• Jordan Reynolds

    Hey there! I just wanted to mention a typo in the article on the first (Oldsmobile History) you wrote that Ransom had founded the company in 1987 instead of 1897! Otherwise a great read!

  • Hello Jordan! Thanks for catching that–we’ve fixed it. Oldsmobile was certainly ahead of it time but not THAT much!

    It’s always great to know readers enjoy our posts. Check out the rest of our studies on brand emblems here–many more are on their way!

  • jeff

    Wow – the author really needs to do some more research. So many facts wrong its hard to know where to start. Last generation Oldsmobiles were actually selling pretty well until GM announced they were pulling the plug. Sales tanked after that. I’ve had three of them and they all had the new Rocket logo on them. The new logo had little to do with their demise. The dealers were the real problem, there were too many of them and they were really terrible. They only wanted to sell delta 88s and cutlass supremes to old folks for sticker price. Anyone under the age of 40 who visited a dealer was sure to never return.

  • Hello Jeff! Thanks for commenting on our post. While our discussion concerning the last generation Oldsmobile’s logo is partly hypothesizing, the ideas for Oldsmobile’s rebranding and impact on public image are based on multiple news reports at the time and retrospective studies on the brand’s loss of identity. We’re also sorry to hear about your bad experiences with Oldmsobile dealerships.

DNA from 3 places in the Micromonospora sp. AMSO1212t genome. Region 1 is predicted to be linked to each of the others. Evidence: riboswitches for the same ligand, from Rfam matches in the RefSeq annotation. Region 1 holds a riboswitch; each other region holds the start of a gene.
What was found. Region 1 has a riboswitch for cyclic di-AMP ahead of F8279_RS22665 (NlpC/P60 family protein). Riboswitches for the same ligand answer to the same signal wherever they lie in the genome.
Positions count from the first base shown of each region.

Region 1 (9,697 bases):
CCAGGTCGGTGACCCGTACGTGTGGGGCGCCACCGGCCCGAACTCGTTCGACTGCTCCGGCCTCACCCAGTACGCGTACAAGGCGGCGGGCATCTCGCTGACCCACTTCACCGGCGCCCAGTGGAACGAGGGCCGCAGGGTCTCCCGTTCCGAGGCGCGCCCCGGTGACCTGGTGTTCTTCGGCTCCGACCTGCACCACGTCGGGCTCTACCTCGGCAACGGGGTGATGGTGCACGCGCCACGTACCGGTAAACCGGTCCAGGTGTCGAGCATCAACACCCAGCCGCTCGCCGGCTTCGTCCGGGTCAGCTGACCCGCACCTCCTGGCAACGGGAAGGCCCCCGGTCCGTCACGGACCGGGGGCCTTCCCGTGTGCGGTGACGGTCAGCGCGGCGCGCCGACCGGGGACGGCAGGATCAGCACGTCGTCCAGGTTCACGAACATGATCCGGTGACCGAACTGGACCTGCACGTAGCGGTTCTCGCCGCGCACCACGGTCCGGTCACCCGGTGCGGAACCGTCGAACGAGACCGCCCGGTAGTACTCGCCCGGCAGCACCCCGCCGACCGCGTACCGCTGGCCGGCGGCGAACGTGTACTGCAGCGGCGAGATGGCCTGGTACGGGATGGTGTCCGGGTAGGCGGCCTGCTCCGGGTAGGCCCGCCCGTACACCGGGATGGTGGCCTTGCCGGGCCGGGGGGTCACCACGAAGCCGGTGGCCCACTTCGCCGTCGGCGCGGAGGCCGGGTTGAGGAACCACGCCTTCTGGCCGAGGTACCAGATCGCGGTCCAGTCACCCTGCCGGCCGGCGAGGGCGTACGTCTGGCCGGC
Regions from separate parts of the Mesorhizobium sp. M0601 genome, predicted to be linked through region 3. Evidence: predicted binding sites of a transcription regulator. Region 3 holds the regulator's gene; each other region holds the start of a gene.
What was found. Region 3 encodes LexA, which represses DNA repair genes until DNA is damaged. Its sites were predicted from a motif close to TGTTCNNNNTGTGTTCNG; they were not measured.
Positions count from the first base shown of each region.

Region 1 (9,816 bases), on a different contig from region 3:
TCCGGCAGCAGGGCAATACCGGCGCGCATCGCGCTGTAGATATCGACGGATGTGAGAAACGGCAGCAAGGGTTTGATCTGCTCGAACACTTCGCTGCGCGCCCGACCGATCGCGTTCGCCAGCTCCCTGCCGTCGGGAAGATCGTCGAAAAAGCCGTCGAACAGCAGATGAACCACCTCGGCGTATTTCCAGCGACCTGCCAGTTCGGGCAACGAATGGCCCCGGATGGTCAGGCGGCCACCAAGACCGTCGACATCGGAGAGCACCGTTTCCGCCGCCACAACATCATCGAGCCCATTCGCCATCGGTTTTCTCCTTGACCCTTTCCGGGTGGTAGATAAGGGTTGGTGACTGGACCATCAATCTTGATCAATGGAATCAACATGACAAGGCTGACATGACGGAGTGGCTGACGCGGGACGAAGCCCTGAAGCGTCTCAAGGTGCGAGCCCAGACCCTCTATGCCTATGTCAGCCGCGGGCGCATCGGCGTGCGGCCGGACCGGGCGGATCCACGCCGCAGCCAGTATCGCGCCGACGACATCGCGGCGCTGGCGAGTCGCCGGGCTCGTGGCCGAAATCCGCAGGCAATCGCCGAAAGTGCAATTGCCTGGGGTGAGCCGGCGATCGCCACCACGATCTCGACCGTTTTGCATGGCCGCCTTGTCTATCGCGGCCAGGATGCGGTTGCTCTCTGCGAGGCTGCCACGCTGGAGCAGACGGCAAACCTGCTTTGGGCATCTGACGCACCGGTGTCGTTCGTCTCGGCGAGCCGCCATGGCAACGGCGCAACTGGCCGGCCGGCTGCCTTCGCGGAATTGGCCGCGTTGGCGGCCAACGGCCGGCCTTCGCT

• cigarboxguitarguy

    Not only did they lose their identity, they lost control over the products they were given my GM. In a rush to maximize sales volume, GM re-badged anything that sold decently to all of the GM brands. For example, the Chevy Trailblazer. When it was introduced there was a 5-passenger version in Chevy and GMC. The following year, a longer 7-passenger version was offered and it sold well, too. Rather than focus customers on the 2 brands best able to support them, they created versions for every division. Overnight, the Trailblazer platform could be bought as an Olds, Saturn, Saab, or even an Isuzu. The poor Oldsmobile dealers got the biggest shafting. By the end, nothing they sold was unique or special to the Olds brand. Nothing about it couldn’t be had in a Pontiac, Buick or Chevy. It was all some other design that got an Oldsmobile emblem. It’s no wonder their logo changed many times towards the end. It really didn’t matter who’s logo was on the car, not to GM, at least. The Aurora was the last attempt at an Oldsmobile, just for Oldsmobile. It did pretty well, relatively, but wasn’t a good car or the fix for Olds.

    • jh443

      I agree about the rebranding.

      What didn’t help matters was the loss of trust that happened when Olds started putting Chevy engines under the hood without telling anyone. I remember many people getting upset when they found out they didn’t have a Rocket engine.

  • Great point, cigarboxguitarguy. And while the Aurora did pretty well, as you said, it had its own unique emblem on it, not Oldsmobile’s. Unless a model is popular enough to warrant its own logo (like the Mustang), such a move isn’t going to build brand recognition or loyalty in consumers–only weaken it. Thanks for your contribution!